It's funny how we can maintain that we don't like a certain food, even as evidence mounts to the contrary. Me, I've had a lifelong aversion to eggplant. So when a couple of fat ones appeared in our CSA box, I automatically filled with dread. What on earth would I do with these ghastly vegetables (err, fruits)? After a bit of soul-searching, however, it dawned on me that eggplant actually stars in many of my favorite restaurant dishes – baba ghanoush, kashk-e bademjan, baklazhannaia ikra – all soft and smoky, and addictively delicious when smeared on warm bread. Now I'm kicking myself for wasting so many years not cooking eggplant at home.
For this foray into eggplant cookery, I decided to try Russian-style ikra, also known as eggplant caviar or poor man's caviar, a velvety spread that can be eaten as an appetizer or side dish. My research turned up many recipe variations, most with tomatoes (fresh or canned) and some with onions, garlic, carrots, peppers, herbs, vinegar, or lemon juice. Rescuing me from overwhelm was my Aunt Margaret, who shared her own family recipe, which turns out to be one of the simplest of all. It beats any restaurant ikra I've tasted and is a new summer staple in my household.
My Aunt Margaret grew up in Los Angeles, the daughter of post-World War II Russian immigrants. She learned how to make eggplant ikra from her mom, who in turn learned it from her mother and other relatives. "Mom never had the luxury of getting 'precise' quantities," says Margaret, "but she watched many times how the dish was made, was able to reproduce it, and taught me by just showing me what needed to be done, how much of each ingredient was necessary – not forgetting of course the Taste Test! After a few shots at it, I got it down just like Mom's and Grandma's versions." Even though we aren't blood relatives, I'm endlessly grateful that Margaret shared this piece of her family heritage with me, and now you.
Margaret's ikra calls for just a handful of ingredients: eggplant, onions, tomato paste, oil, salt, and pepper. Roasting the eggplant transforms the texture from spongy to silky, and the smoky-sweet flavor melds perfectly with tender sautéed onions and umami-rich tomato paste. I tinkered with her method only slightly for the recipe below. (For example, I prefer olive oil, while she uses canola.) It makes about 3 cups, which seems like a lot until you start – and can't stop – eating it on everything from Russian rye bread to pita crackers, on sandwiches, with eggs for breakfast, and with pasta for dinner (add a little chopped parsley and cheese, if you wish). Yes, I think I can now say I love eggplant!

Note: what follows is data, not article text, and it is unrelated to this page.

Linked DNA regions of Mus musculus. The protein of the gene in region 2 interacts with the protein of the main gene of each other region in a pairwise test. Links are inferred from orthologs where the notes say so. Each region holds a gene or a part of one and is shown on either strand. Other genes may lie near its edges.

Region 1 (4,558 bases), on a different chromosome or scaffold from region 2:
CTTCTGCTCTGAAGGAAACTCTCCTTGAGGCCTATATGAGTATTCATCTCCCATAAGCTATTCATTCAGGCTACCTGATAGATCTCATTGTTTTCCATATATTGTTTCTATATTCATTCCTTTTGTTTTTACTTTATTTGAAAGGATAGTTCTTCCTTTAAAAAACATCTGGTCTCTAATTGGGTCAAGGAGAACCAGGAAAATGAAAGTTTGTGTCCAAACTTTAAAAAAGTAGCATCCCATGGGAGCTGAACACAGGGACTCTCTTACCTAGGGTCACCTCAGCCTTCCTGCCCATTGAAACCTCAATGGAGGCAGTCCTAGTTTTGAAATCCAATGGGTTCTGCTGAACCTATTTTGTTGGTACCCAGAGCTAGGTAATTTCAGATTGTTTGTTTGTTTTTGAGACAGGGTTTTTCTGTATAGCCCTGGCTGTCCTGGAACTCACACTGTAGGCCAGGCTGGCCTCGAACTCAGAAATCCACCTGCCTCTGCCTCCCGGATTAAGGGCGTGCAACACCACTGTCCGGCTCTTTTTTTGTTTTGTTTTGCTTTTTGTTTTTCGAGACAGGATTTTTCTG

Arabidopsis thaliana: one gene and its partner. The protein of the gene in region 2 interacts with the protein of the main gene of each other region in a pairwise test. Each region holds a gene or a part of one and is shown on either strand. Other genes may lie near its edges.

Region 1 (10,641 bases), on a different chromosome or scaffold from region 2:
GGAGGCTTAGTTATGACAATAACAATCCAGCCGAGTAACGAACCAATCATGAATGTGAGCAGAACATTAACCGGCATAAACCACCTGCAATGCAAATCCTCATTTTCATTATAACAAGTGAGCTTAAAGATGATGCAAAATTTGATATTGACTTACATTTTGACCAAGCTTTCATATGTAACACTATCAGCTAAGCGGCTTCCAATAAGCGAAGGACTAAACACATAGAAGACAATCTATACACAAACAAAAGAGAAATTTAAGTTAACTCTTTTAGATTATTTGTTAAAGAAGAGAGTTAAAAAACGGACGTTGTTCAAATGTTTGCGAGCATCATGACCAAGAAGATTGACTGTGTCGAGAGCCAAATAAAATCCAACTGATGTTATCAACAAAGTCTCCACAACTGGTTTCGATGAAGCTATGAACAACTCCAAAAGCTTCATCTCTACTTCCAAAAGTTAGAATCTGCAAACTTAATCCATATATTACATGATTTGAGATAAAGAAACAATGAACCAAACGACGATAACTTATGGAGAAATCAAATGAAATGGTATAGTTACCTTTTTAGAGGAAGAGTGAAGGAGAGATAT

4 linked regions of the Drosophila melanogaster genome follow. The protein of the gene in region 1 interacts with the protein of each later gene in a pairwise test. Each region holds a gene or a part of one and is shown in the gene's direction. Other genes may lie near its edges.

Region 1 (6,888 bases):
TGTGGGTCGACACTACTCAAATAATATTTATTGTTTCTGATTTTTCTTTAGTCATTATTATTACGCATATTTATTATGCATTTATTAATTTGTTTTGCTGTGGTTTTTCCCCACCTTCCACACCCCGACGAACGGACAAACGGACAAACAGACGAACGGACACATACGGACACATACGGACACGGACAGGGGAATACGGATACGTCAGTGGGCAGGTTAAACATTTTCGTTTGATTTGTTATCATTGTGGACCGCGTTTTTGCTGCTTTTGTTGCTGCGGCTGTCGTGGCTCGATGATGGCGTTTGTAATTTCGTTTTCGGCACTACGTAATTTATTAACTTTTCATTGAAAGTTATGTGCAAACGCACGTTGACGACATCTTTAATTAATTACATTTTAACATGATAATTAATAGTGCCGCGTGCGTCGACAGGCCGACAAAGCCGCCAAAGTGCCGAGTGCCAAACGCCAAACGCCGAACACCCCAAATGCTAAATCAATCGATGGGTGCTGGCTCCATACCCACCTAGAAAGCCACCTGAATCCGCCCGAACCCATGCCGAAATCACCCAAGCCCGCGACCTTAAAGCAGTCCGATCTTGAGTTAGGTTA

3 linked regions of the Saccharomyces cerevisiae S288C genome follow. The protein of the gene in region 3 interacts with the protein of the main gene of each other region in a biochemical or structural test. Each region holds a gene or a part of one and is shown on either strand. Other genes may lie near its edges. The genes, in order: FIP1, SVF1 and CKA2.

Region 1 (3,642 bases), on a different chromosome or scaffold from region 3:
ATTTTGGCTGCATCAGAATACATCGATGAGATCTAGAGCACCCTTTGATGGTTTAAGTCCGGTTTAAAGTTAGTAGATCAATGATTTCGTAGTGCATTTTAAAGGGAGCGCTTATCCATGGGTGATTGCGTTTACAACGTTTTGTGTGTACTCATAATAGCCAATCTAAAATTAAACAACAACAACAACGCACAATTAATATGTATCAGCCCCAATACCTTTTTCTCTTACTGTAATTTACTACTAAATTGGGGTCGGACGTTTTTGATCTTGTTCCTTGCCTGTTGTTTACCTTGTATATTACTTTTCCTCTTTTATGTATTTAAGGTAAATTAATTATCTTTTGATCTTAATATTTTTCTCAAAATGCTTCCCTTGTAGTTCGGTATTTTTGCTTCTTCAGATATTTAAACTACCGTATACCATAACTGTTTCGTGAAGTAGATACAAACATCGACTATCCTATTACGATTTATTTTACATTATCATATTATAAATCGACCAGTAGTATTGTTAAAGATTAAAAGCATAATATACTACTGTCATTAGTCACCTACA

Sweet & Smoky Eggplant Spread (Baklazhannaia Ikra)
Makes about 3 cups
large eggplants (about 1 pound each
Olive oil, vegetable oil, or canola oil for cooking
medium onions, chopped
(6 ounces) tomato paste
Freshly ground black pepper
Preheat oven to 350°F.
Prick the eggplants all over with a fork and place on a foil-lined baking sheet. Roast in the center of the oven, turning over once, until soft, about 1 hour.
Let the eggplants cool in a colander in the sink, where their juices can drain. When cool enough to handle, press any excess liquid out. (This step helps to reduce any bitterness.)
Meanwhile, heat 1/4 cup of oil in a skillet over medium heat. Cook the onions, stirring occasionally, until soft and translucent, about 20 minutes.
Cut the eggplants in half and scoop out the flesh. Discard the peel. Using a large knife, chop the flesh very finely. (Avoid using a food processor, as you want the eggplant to be more textured than a purée.)
Add the eggplant to the onions along with the tomato paste, 3/4 teaspoon salt, and a couple good cracks of black pepper. Turn the heat to low-medium and cook, stirring frequently, for 10-15 minutes. Add more oil as necessary to prevent the mixture from sticking to the pan. (Be liberal with the oil; any excess will rise to the top as the mixture cools, and you can remove it then, if you wish.)
Transfer the mixture to a heat-proof bowl and let it cool completely before storing in the refrigerator. Adjust salt and pepper to taste before serving.
(Images: Emily Ho)